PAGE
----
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PFF: Arizona Cardinals’ O-line in NFL’s upper half

Arizona Cardinals quarterback Carson Palmer (3) throws against the San Francisco 49ers during the second half of an NFL football game, Sunday, Sept. 27, 2015, in Glendale, Ariz. (AP Photo/Ross D. Franklin)

The Arizona Cardinals have spent a considerable amount of resources trying to build a good offensive line.

And you know what? They may have done it.

The Cardinals’ line, which has consisted of Jared Veldheer at left tackle, Ted Larsen and Mike Iupati at left guard, Lyle Sendlein at center, Jonathan Cooper at right guard and Bobby Massie and Earl Watford at right tackle has played well enough this season to be ranked as the 11th-best O-line in the NFL by the folks over at ProFootball

The site notes the Cardinals finished last season’s O-line rankings at No. 24.

Pass blocking rank: 15th

Run blocking rank: 10th

Penalties rank: 4th

Stud: With just five hurries allowed all year, Jared Veldheer (+2.3) continues to prove he’s worth the money.

Dud: He’s on the field, at least, and there have been many worse guards in the league. But you’d want more out of Jonathan Cooper (-4.3).

Summary: It feels like it’s taken forever for the Cardinals to get anything resembling a decent offensive line. Well, after spending high draft picks and handing out big dollars in free agency, that day may be here. Now, can this line grow together if they all stay healthy?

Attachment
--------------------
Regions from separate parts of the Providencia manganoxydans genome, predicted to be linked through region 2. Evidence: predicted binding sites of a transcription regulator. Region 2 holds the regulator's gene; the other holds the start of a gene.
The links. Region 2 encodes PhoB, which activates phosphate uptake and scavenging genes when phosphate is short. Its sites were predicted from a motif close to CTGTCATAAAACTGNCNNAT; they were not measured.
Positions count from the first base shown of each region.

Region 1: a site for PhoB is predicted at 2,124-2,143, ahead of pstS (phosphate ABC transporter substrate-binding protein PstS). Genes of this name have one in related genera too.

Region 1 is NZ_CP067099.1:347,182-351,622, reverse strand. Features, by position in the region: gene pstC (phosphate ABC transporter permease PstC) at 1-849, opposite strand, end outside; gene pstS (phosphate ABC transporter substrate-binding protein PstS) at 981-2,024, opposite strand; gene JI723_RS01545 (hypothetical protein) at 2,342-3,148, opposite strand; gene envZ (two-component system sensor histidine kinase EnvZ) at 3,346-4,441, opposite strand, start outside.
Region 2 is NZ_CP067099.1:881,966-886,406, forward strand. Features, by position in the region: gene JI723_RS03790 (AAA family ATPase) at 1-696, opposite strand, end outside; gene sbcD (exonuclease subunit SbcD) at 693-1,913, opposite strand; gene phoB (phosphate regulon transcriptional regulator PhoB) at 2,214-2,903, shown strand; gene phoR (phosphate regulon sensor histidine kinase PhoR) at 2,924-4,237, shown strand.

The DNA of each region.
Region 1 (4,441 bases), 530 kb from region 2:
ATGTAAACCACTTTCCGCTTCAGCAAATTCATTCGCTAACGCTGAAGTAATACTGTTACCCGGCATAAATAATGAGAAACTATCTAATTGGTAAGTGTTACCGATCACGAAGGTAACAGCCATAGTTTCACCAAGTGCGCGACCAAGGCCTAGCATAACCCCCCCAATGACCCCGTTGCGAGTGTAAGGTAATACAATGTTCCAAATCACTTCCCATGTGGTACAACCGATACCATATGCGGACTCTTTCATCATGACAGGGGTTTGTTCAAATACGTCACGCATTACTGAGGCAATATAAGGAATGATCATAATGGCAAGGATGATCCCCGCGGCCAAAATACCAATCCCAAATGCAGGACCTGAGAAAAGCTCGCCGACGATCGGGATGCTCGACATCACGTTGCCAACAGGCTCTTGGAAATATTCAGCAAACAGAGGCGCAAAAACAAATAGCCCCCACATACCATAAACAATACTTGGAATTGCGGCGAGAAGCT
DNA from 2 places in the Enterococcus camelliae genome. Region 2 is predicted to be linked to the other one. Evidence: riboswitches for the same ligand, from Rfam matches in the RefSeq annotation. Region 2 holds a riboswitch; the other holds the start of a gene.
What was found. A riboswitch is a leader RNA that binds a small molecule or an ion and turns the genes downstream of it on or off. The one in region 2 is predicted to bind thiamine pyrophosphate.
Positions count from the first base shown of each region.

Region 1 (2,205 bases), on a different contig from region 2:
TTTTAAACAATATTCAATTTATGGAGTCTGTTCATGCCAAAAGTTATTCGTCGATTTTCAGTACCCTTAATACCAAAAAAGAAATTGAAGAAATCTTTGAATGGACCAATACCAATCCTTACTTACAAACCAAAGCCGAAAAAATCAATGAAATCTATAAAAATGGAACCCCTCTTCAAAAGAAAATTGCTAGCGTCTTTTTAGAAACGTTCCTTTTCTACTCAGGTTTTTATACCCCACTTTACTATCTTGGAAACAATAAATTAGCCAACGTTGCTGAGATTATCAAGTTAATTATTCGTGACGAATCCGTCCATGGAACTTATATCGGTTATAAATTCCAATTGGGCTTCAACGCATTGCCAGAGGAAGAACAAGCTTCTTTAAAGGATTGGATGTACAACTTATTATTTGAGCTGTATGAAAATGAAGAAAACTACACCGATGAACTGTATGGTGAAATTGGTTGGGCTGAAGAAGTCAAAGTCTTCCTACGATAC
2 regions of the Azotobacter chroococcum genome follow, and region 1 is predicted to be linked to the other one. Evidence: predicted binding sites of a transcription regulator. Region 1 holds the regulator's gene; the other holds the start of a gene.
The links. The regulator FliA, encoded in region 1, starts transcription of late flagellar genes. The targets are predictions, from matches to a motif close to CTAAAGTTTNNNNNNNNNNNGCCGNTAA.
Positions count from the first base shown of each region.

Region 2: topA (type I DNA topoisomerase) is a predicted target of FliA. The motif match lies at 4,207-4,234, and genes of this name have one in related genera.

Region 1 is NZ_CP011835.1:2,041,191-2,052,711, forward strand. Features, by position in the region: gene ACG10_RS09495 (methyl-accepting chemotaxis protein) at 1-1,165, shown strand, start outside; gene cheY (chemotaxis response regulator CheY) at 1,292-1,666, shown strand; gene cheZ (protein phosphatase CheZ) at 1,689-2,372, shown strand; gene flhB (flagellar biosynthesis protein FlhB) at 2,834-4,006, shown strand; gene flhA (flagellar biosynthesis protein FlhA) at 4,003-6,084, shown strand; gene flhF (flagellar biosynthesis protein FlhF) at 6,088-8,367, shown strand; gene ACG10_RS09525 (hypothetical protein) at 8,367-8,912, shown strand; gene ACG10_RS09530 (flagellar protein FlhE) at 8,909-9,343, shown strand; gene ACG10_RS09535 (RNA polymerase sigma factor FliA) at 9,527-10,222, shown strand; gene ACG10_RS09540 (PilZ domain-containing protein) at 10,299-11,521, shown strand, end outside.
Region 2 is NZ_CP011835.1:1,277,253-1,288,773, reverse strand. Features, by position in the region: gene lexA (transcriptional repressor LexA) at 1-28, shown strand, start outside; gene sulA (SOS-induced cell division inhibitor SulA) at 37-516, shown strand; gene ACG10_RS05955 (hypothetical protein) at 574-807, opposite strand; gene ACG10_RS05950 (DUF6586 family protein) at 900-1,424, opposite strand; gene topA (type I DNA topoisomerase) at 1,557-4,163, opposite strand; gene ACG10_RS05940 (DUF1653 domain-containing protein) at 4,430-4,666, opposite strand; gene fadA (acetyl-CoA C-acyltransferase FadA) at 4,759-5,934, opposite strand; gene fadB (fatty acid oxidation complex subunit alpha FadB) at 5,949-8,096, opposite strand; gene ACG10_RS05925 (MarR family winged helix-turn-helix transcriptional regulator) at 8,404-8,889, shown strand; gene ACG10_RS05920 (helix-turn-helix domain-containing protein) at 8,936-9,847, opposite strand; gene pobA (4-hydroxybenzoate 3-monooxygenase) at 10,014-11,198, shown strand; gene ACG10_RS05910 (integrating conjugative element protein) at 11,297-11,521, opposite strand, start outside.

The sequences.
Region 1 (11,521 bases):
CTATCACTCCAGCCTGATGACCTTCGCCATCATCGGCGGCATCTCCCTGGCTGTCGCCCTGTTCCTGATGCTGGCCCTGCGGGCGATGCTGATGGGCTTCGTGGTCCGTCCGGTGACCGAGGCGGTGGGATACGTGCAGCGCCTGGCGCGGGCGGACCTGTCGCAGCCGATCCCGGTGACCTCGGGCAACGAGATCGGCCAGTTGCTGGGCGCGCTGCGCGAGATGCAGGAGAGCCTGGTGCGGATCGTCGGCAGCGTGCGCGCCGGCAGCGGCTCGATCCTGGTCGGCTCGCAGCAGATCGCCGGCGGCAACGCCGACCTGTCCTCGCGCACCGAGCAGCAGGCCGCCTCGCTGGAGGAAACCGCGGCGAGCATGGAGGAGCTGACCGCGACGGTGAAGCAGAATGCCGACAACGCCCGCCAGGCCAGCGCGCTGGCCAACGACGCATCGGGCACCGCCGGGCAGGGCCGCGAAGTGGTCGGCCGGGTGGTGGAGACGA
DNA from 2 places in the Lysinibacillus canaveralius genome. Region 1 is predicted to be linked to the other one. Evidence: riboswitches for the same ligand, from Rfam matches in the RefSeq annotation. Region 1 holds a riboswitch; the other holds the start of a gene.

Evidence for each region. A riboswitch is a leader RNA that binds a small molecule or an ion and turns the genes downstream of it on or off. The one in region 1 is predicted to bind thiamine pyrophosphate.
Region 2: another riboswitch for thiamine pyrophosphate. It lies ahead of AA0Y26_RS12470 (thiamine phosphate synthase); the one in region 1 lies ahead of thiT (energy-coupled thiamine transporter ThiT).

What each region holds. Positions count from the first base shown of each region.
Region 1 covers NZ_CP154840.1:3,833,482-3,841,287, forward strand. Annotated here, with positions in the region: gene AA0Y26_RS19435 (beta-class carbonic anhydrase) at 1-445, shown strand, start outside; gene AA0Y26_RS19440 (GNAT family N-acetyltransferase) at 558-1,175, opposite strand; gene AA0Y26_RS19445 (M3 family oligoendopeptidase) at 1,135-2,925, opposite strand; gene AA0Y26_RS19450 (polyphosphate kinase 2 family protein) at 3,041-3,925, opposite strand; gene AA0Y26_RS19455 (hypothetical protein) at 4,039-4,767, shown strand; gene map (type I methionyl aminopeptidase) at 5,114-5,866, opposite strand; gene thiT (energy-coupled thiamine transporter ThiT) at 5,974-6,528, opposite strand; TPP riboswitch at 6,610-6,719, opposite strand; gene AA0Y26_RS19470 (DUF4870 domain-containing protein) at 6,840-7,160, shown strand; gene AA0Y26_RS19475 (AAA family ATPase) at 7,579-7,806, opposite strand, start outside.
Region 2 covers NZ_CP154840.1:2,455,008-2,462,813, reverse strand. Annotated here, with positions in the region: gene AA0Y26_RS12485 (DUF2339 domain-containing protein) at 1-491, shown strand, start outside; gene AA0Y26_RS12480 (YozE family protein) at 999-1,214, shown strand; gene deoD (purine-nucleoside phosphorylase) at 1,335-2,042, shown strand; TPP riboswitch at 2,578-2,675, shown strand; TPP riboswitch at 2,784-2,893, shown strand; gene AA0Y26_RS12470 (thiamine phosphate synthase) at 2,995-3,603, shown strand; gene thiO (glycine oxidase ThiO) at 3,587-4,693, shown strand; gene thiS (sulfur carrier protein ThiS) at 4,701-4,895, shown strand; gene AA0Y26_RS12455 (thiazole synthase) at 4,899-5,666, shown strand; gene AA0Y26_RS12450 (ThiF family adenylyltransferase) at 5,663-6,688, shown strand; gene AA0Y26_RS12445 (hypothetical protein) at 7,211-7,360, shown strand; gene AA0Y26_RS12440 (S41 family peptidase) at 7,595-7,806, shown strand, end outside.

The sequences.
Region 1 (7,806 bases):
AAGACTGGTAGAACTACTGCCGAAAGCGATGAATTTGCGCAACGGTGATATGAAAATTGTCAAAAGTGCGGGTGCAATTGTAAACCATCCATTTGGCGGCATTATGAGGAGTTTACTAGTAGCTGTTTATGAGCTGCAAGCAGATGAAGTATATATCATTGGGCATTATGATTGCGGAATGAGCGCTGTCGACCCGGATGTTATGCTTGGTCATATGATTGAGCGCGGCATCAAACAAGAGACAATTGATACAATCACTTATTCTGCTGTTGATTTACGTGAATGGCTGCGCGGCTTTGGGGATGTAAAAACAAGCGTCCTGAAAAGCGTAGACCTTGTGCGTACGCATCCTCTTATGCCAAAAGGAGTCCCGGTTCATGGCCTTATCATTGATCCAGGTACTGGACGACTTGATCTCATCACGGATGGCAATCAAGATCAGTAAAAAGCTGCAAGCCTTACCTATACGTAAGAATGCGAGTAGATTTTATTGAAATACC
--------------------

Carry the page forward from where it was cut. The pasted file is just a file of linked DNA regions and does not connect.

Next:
While the grades provided by PFF may be a little difficult to understand, there are certain stats that stand out and help tell the story. For instance, QB Carson Palmer has been sacked just five times, which is a mark that is bettered by just three teams, and their running game is ranked 11th in the NFL with 487 yards, though their 4.4 yards-per-carry average is tied for third-best.

And though the line has had success thus far, it’s possible even better play is in store as Iupati and Massie are further re-integrated into the lineup after the former missed the first three games due to a knee injury and the latter the first two due to a suspension.

But whether or not the Cardinals’ line evolves into one of the league’s very best or finishes ranked somewhere in the middle, it’s apparent the work the organization did to improve the situation there has paid off.

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